The Hollywood Reporter has a new article about a bunch of animated content coming in the years ahead from Sony Pictures. The biggest news of the bunch is the director on the animated Spider-Man movie that was originally announced as a Phil Lord and Chris Miller joint last year. Lord wrote the movie’s screenplay, without Miller apparently, but both are still aboard the project as producers. Replacing them as director(s) is Bob Persichetti, an animator who was the head of story on Puss in Boots and The Little Prince. As for the rumor that this Spider-Man would focus on Miles Morales, the half-black and half Hispanic teenager who replaced Peter Parker in the series Ultimate Spider-Man, THR says “the company was mum on rumors.” The animated Spider-Man is on course for a December 21, 2018 release.
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Marvel Comics has been teasing this year’s big Spider-Man event “Dead No More” for months now, with teasers indicating the return of many beloved supporting characters and villains including Doctor Octopus, Uncle Ben and Gwen Stacy. Today, however, the true name and nature of the event has been revealed in the form of a standalone miniseries titled “The Clone Conspiracy” by Dan Slott and Jim Cheung.
We have every reason to be excited for Marvel and Sony’s new Spider-Man reboot, not the least of which is the cast, which somehow gets better with each passing week. The latest name in talks to join Spider-Man: Homecoming is Logan Marshall-Green, aka the actor often confused with Tom Hardy thanks to their ridiculously similar — and very handsome — features. But it looks like this is one role Tom Hardy won’t be taking from his less-appreciated doppelgänger.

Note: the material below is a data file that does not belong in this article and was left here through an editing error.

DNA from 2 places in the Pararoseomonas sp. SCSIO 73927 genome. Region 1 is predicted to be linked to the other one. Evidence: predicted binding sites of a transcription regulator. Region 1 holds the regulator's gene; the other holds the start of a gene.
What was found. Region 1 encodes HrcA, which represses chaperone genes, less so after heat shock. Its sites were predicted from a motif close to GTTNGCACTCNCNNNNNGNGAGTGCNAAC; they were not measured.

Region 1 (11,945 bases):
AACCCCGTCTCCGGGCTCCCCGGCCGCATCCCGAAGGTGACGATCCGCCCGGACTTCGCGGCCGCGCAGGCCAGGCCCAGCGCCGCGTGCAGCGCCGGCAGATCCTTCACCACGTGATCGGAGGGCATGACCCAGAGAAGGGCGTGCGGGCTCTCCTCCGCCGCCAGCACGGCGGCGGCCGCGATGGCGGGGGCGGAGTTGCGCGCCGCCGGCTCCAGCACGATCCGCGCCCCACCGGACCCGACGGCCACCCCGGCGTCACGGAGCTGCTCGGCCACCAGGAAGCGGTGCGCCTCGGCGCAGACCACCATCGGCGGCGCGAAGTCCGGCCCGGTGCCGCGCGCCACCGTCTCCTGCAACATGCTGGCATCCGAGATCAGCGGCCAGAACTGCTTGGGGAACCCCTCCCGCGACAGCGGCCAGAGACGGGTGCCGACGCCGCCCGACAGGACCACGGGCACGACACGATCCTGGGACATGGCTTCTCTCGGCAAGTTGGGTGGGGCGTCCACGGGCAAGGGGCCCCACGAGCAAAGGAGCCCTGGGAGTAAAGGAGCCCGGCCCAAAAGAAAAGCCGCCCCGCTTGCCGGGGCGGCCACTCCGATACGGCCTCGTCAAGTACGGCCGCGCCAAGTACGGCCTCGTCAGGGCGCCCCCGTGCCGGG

Since the dawn of the Silver Age, legacy characters have been a staple of superhero fiction, and having a new character step into a well loved role can open up new opportunities for writers and artists to tell different kinds of stories. In The Replacements, we’ll look back at the notable and not-so-notable heroes and villains to assume some of the most iconic mantles in the superhero genre.
Peter Parker isn't the only web-headed wonder in the Marvel universe, and this week we're looking at the heroes and the villains, the threats and the menaces, who have donned the webs and proudly called themselves Spider-Man.
Donald Glover is finally joining the Spider-Man cinematic universe.
Back in 2010 the rapper and Community actor became a fan favorite to play Peter Parker in 2012's The Amazing Spider-Man. The #Donald4SpiderMan campaign got so huge that comic creator Stan Lee even supported Glover as a choice for the lead role. He may not have been able to play Spidey, but now Glover will finally get to appear in the Spider-Man cinematic universe.
Sony's PlayStation press conference at E3 last night was filled with a number of jaw-dropping reveals and announcements for its original licenses. However for me, one third-party partnership stole the entire show. It's been a long time since we've had a Spider-Man video game we could get excited about, but with Insomniac developing an all-new action game exclusively for the PlayStation 4, it's time to get excited again.